- Series: New Series in NASA History
- Paperback: 232 pages
- Publisher: Johns Hopkins University Press (September 1, 1994)
- Language: English
- ISBN-10: 0801849756
- ISBN-13: 978-0801849756
- Product Dimensions: 6 x 0.6 x 9 inches
- Shipping Weight: 14.6 ounces (View shipping rates and policies)
- Average Customer Review: 5 customer reviews
- Amazon Best Sellers Rank: #1,310,435 in Books (See Top 100 in Books)
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Inside NASA: High Technology and Organizational Change in the U.S. Space Program (New Series in NASA History) Paperback – September 1, 1994
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"McCurdy is surely on the right track. His valuable book makes the literature on organizational cultures accessible and reveals new ways to look at high-technology agencies."(Nature)
From the Back Cover
'Inside NASA' explores how an agency praised for its planetary probes and expeditions to the moon became notorious for the explosion of the space shuttle Challenger and a series of other malfuncations. Using archival evidence as well as in-depth interviews with space agency officials, Howard McCurdy investigates the relationship between the performance of the American space program and NASA's organizational culture.
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This is not a light or casual read. This book is intended as a serious study of management operation and evolution. Suitable to people studying a course in management it is not something you would choose to read in bed.
This work takes as its core mission the identification and tracing of the evolution of the organizational culture of NASA from its founding and expansion during the Apollo era through the changes in the 1970s and 1980s. Although sponsored by NASA, this book is far from being court history. It analyzes the reasons for what the author calls the "decline of NASA's technical culture" in the post-Apollo era, shedding new light on the agency's overall difficulties in recent years. Because of the book's provocative thesis and use by NASA management as a means of better understanding the agency, it received the Henry Adams Prize awarded by the Society for History in the Federal Government for the best interpretive history sponsored by a federal agency. In addition, since the publication of "Inside NASA" McCurdy has been asked to testify numerous times before various congressional committees concerned with NASA oversight about the agency's organizational culture and his expertise has been tapped by the agency to help reform its bureaucracy. This was especially true in the aftermath of the "Columbia" accident in 2003 when McCurdy served as a consultant to the Columbia Accident Investigation Board (CAIB). His expertise in organizational culture was present throughout the report as the CAIB found considerable fault with the agency's approach to doing business ensconced in its institutional culture.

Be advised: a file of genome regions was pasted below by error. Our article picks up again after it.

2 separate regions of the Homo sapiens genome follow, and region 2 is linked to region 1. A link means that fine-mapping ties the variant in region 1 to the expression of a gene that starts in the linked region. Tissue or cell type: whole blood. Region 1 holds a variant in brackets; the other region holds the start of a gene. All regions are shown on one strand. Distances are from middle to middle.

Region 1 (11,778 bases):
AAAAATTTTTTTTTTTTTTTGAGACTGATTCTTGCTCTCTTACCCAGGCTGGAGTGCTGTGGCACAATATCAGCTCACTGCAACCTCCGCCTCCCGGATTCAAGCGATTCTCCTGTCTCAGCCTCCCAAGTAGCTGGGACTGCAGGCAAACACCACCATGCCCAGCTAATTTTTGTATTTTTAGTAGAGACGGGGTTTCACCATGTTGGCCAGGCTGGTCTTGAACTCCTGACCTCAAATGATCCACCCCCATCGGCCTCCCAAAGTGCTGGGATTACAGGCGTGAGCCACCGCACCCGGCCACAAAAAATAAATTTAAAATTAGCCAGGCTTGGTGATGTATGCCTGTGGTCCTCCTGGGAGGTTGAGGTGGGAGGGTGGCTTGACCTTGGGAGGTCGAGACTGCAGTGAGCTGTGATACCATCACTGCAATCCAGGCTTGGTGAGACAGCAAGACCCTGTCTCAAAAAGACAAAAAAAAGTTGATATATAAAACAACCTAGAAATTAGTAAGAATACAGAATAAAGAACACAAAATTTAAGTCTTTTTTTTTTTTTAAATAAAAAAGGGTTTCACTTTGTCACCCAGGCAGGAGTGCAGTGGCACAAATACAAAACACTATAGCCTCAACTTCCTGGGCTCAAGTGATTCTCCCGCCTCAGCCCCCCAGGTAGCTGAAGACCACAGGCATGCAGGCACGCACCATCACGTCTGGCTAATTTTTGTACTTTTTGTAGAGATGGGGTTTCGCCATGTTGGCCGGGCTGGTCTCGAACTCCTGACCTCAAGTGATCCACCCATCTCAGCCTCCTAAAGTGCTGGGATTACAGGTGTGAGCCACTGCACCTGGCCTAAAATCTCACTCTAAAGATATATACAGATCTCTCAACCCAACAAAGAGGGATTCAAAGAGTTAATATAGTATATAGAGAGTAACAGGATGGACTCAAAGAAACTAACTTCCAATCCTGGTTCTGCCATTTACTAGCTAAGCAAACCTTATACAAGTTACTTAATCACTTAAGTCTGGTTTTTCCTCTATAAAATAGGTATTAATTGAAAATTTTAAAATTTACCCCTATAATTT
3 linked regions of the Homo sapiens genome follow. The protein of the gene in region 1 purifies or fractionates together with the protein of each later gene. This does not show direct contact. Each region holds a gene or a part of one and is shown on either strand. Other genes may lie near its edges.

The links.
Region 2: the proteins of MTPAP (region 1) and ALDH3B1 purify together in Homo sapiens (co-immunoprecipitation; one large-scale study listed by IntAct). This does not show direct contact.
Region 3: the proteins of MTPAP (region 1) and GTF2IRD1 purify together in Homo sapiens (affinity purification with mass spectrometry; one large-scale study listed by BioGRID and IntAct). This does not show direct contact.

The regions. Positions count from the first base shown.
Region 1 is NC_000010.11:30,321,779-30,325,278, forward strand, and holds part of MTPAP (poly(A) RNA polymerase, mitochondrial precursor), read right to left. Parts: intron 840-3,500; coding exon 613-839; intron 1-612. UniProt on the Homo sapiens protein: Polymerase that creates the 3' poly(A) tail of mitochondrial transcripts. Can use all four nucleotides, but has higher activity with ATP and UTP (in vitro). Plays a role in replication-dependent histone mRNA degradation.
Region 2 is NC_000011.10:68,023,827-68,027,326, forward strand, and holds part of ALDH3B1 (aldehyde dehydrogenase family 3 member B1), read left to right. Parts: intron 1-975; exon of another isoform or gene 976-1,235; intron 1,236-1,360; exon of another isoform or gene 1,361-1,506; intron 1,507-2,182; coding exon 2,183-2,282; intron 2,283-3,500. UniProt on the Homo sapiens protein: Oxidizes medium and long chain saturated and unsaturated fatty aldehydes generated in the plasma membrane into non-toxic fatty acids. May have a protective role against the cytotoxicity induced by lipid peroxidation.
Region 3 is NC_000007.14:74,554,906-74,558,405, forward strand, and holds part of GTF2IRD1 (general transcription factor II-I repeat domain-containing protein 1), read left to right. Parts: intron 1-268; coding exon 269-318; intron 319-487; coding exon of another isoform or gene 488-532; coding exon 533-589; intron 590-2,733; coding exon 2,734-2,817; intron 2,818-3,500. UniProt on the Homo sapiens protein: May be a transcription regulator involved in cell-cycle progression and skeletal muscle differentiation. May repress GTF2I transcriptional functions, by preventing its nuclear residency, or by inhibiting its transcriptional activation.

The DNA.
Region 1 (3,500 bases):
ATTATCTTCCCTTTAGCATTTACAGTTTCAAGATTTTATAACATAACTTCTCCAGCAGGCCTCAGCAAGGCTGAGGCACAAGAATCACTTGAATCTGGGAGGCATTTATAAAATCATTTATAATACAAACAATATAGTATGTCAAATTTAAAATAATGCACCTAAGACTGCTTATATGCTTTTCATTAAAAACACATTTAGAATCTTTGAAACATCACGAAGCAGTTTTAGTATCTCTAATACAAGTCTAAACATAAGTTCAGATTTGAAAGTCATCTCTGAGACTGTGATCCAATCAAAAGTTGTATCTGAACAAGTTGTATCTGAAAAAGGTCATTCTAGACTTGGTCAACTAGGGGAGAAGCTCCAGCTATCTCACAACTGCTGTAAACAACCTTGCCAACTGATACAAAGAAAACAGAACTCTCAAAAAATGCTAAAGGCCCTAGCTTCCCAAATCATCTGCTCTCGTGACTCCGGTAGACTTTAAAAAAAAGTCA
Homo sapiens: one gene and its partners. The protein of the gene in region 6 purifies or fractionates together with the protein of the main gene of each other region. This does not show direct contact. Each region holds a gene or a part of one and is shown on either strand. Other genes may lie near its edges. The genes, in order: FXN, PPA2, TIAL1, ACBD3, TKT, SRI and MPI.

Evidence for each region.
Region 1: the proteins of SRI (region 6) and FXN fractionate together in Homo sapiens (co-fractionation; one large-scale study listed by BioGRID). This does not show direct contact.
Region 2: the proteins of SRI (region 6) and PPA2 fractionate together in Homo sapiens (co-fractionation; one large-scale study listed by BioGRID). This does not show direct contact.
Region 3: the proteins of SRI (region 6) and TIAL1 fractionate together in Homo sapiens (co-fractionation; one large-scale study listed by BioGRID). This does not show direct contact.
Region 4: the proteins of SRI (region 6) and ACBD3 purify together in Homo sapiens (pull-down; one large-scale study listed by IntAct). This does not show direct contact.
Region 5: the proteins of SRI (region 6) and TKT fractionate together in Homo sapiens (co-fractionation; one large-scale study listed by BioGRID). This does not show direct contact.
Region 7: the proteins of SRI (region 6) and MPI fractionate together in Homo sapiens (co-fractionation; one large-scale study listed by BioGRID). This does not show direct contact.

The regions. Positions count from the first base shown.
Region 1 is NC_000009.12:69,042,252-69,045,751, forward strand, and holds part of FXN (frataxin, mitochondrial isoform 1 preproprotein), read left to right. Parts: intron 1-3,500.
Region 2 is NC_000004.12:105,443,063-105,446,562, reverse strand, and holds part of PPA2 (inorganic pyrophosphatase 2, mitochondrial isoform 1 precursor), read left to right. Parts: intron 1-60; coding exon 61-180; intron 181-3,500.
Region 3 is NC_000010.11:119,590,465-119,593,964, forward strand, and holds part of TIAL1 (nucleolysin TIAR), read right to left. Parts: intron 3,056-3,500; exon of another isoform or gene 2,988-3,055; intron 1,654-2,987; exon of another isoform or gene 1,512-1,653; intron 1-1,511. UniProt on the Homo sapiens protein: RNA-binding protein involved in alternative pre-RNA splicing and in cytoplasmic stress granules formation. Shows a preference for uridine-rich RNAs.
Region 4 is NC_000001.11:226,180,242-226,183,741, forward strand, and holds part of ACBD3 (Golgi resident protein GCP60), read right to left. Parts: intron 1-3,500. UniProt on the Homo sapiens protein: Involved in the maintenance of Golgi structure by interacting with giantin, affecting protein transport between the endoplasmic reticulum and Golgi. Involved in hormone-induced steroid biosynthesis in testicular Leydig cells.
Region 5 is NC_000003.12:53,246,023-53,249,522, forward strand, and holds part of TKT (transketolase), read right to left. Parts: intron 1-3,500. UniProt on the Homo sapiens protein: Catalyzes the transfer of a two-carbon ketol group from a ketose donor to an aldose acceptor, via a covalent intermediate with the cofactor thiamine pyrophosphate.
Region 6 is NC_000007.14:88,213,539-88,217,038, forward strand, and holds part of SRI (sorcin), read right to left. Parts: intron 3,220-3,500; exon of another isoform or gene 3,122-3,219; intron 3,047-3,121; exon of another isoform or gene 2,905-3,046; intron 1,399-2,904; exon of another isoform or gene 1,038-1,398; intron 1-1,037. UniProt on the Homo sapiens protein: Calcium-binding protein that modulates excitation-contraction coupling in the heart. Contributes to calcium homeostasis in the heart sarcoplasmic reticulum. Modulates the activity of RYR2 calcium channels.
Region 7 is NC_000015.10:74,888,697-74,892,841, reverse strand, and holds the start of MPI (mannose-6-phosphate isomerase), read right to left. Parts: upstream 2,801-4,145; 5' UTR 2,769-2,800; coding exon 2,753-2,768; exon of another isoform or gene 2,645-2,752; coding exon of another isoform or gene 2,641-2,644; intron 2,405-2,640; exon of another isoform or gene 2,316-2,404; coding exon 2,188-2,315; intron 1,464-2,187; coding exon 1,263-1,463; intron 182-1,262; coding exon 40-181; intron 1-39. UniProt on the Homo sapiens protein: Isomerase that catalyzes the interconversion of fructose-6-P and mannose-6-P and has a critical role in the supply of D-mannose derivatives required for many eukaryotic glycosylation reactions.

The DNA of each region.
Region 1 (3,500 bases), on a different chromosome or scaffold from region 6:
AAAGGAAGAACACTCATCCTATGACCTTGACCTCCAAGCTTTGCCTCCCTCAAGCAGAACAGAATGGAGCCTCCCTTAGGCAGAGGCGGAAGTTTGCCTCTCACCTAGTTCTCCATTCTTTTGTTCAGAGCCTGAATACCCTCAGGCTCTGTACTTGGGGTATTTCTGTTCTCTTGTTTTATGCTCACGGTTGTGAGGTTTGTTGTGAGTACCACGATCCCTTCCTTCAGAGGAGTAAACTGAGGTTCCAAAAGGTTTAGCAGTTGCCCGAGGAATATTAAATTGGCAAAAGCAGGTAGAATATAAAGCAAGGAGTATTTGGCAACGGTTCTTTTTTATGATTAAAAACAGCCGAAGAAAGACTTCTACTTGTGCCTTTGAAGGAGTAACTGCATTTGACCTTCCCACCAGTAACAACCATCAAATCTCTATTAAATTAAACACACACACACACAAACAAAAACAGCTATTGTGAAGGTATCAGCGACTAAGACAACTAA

In the interest of full disclosure, I should add that Howard McCurdy and I are close friends and we have worked together on several historical projects over the years. I do not believe my friendship with him, however, changes the assessment of this important book, one which has found a central place in the historiography of NASA and spaceflight since its publication more than a decade ago.
people who could when the spending cuts of the 70's came,
held on to their jobs. Some of them have moved up and haven't retired yet.
So it is an agency that hasn't really renewed itself over the years.
The 60's bunch are mostly too old to be much good anymore ( I hate to say
that but it seems true).
The only way you can get anything useful out of a government agency
is to start fresh?
As you get older you see that there is no reformation or revolution
built into human organizations
and the result is usually they get worse as they get older.
War, revolution and depression seem to be built in
to counter that kind of trend.
Corporate shake-ups are the free enterprise version
that makes corporate structure a little better:
but looking at Ford and GM, you have to say it doesn't work well long term either?
The original idea for a space station and a shuttle
was a means to planetary exploration.
All the ideals of early NASA seem gone
and you are left with an empty structure of government employees.